Old 12-15-2013   #33
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Interestingly the word was first used for terror coming from the official state. La terreur in the french revolution. Madame Laguillotine was part of it the word was coined by Robespierre the funny thing was that the terreur was implented after the storm of the bastille and other prisons where the prisoners were literally torn to shreds by the revolutionists. Robespierre became disgusted by those acts started the terreur to stop those acts.

In the late 60's and 70's there were plenty of images from terrorists the RAF, the Brigate Rosso, Carlos. The RAF for example had a lot of the public behind them when they started, because they didn't target "innocents" but bankers, leading Prosecutors etc... after a while though they went over the top and the tide turned against them. The same with the Brigate Rosso. Veronika Becker (former RAF) has been prosecuted again resulting in new pictures, plenty of former members of the BR are getting hunted down by the police 40 years after the deed. In short the hunt for the red terrorists has a renaissance. I do not condone their acts but I find it interesting that they waited nearly 40 years to do something must be the political climate which is neo-liberal to boot and probably fears a renaissance of left wing terrorism against Bankers and members of the political caste.

I liked the IRA example because the IRA justified their acts by saying that they are a reaction to the state terrorism done by the Brits (and yes they did plenty of it)

The Government can be terrorists or support terrorism the US did it, the Russians did it, the British, French and every other western country did it.
States supporting terrorism are not only based in the middle east but mostly in the west. Each drone attack that kills an innocent creates a hundred terrorists.

The biggest hypocrite in this case truly is the US Government not the people, after September 11th Somalia was bombed, Jemen was bombed, Afghanistan was bombed, Iraq was bombed but the one country that supported these terrorists and was home to these terrorists was not bombed Saudi Arabia which is a terrorist nation human rights nil, you don't pray you get caned, you are a weatherman and can predict the weather you are witch so let's behead you, you want to celebrate christmans death penalty or long imprisonment. BTW Iran under the Shah was not much better for the population than Iran under the Mullahs and compared to Saudi Arabia Iran is an enlighted state.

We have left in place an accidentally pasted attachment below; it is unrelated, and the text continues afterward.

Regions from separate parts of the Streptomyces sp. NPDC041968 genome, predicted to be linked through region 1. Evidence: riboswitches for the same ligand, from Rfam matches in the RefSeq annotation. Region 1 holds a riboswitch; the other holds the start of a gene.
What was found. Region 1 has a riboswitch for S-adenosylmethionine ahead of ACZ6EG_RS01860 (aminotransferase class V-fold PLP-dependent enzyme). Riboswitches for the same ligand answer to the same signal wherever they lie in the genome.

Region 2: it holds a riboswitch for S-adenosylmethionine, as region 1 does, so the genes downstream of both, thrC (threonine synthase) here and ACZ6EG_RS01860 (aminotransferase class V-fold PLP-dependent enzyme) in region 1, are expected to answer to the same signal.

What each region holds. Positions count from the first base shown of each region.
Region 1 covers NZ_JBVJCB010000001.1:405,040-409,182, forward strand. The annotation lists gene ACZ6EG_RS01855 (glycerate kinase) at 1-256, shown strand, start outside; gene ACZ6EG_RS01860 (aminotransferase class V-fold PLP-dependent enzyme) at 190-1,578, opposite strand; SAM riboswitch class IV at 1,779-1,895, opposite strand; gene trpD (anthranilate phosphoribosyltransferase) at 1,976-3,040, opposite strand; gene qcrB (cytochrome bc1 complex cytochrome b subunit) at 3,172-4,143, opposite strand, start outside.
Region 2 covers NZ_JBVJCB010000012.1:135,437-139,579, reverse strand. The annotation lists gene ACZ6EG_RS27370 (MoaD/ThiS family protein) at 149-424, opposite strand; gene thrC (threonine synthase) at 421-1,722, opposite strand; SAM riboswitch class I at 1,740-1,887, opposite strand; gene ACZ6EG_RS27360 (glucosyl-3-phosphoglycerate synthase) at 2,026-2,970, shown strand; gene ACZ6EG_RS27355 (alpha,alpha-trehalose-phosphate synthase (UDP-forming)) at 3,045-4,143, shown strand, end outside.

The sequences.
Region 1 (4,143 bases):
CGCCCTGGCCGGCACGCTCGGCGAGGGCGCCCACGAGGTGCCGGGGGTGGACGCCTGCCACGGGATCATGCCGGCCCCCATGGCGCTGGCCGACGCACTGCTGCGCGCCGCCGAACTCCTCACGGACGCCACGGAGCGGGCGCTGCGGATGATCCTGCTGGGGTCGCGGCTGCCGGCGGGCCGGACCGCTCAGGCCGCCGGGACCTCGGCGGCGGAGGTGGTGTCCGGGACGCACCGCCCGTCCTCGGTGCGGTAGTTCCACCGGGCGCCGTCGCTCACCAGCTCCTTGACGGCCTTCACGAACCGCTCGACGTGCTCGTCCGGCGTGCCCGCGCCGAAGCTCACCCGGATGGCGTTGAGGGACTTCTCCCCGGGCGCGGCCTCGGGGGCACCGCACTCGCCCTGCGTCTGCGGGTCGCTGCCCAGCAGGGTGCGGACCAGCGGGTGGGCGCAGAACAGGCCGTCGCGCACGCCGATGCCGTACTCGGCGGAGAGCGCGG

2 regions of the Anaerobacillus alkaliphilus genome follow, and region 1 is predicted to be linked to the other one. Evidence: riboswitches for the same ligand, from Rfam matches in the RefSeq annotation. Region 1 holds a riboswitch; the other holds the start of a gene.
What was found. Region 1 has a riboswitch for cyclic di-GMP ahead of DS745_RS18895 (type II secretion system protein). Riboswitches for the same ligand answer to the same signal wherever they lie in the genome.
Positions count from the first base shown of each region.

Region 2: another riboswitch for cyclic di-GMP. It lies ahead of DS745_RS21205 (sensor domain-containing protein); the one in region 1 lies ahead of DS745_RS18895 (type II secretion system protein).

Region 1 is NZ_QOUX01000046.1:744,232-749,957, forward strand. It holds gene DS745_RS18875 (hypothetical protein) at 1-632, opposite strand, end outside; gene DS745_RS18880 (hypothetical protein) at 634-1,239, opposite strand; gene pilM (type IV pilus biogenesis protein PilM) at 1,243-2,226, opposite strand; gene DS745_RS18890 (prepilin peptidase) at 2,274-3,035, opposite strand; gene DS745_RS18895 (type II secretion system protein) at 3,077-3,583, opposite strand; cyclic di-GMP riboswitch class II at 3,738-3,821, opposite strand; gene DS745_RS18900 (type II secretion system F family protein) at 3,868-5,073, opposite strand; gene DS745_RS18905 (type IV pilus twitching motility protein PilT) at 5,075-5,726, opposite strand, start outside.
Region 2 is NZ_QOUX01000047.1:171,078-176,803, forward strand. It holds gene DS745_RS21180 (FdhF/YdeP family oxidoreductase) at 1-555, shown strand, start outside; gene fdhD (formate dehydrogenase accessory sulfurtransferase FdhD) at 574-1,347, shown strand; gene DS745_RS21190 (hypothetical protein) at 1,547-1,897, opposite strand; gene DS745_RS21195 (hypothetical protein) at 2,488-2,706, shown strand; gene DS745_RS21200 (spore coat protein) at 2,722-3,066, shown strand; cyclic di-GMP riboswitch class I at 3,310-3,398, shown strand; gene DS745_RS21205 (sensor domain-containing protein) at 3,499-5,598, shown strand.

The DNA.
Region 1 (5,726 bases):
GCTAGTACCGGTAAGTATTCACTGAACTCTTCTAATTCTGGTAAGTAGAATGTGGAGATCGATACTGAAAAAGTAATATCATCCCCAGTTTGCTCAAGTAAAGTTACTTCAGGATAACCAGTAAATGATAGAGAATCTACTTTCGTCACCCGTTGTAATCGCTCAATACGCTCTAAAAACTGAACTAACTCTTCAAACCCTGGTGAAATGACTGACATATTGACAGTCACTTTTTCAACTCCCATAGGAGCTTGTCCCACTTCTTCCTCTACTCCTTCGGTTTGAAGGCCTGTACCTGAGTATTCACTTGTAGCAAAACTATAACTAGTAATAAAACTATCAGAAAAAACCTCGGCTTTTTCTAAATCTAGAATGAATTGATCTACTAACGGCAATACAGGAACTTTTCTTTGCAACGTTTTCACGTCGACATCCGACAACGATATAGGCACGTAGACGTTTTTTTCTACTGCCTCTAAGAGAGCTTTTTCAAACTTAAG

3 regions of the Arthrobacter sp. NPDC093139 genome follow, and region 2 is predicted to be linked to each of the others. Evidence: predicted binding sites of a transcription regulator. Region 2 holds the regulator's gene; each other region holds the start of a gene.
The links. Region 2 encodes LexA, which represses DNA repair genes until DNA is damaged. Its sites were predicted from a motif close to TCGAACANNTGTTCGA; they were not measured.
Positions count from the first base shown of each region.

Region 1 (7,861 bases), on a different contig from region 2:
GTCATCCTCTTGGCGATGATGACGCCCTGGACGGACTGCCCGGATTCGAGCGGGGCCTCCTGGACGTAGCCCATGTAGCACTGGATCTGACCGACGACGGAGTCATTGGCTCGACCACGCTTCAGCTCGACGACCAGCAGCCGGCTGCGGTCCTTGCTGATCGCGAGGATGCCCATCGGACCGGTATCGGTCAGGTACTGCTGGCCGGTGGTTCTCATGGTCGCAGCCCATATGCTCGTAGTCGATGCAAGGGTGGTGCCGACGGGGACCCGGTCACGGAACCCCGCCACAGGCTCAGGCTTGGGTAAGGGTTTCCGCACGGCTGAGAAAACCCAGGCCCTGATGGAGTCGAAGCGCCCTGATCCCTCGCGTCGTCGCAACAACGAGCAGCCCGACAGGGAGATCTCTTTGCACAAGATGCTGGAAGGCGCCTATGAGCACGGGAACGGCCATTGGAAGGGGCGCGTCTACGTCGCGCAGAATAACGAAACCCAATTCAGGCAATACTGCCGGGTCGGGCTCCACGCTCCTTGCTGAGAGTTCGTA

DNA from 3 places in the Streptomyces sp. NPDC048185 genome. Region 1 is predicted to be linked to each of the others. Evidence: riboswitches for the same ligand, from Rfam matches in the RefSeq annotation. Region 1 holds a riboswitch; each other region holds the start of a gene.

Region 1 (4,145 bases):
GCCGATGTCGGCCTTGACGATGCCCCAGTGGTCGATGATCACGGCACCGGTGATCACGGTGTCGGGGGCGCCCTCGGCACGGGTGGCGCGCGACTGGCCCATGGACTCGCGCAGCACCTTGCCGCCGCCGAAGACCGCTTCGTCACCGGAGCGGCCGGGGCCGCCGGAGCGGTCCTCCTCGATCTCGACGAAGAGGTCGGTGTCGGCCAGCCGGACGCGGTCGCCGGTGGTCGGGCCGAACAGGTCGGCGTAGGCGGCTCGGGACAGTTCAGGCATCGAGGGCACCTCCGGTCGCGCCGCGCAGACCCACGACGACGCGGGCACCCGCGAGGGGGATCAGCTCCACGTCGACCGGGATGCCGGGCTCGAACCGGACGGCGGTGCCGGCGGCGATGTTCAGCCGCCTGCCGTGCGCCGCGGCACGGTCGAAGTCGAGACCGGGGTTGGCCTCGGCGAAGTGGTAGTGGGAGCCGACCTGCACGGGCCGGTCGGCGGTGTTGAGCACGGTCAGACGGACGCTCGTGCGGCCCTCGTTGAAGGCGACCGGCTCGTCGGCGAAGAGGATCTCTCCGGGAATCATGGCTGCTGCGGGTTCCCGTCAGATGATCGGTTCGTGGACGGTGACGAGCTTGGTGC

Seriously the Governments are the biggest terrorists in history, by their acts they create more terrorists that have to be fought. The war against terrorism is a money making machine because it can never end they way it is fought with weapons and acts of terrorism.
 

Old 12-15-2013   #34
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Your definition of "targets" merely favors and legitimizes technological superiority in target identification and acquisition.

Your implicit definition of guilt and innocence favors and legitimizes certain kinds of communities and collectives over others. Why are unarmed women and children living near presumed terrorists any less innocent (or guilty) than US citizens far away from the battlefield actively supporting both DARPA research into drones and biomimicry and US domination of the global economy through the WTO, IMF, and World Bank?

The United States, just to name one particularly egregious State, has an historically proven track-record of targeting non-combatant civilian populations, then claiming those populations to be guilty by association, hence legitimate targets. I'm surprised people still fall for that old ploy.
Sorry, I was attempting satire ... clearly if they were Pashtun drones flown from the Pakhtunkhwa and bombing Surrey they would be reported differently I expect
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Old 12-15-2013   #35
DominikDUK
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BTW the great Nelson Mandela was a terrorist, David Cameron the current British PM said so in the 1980's so did a lot of other governments that were present at his funeral. As I said hypocrites.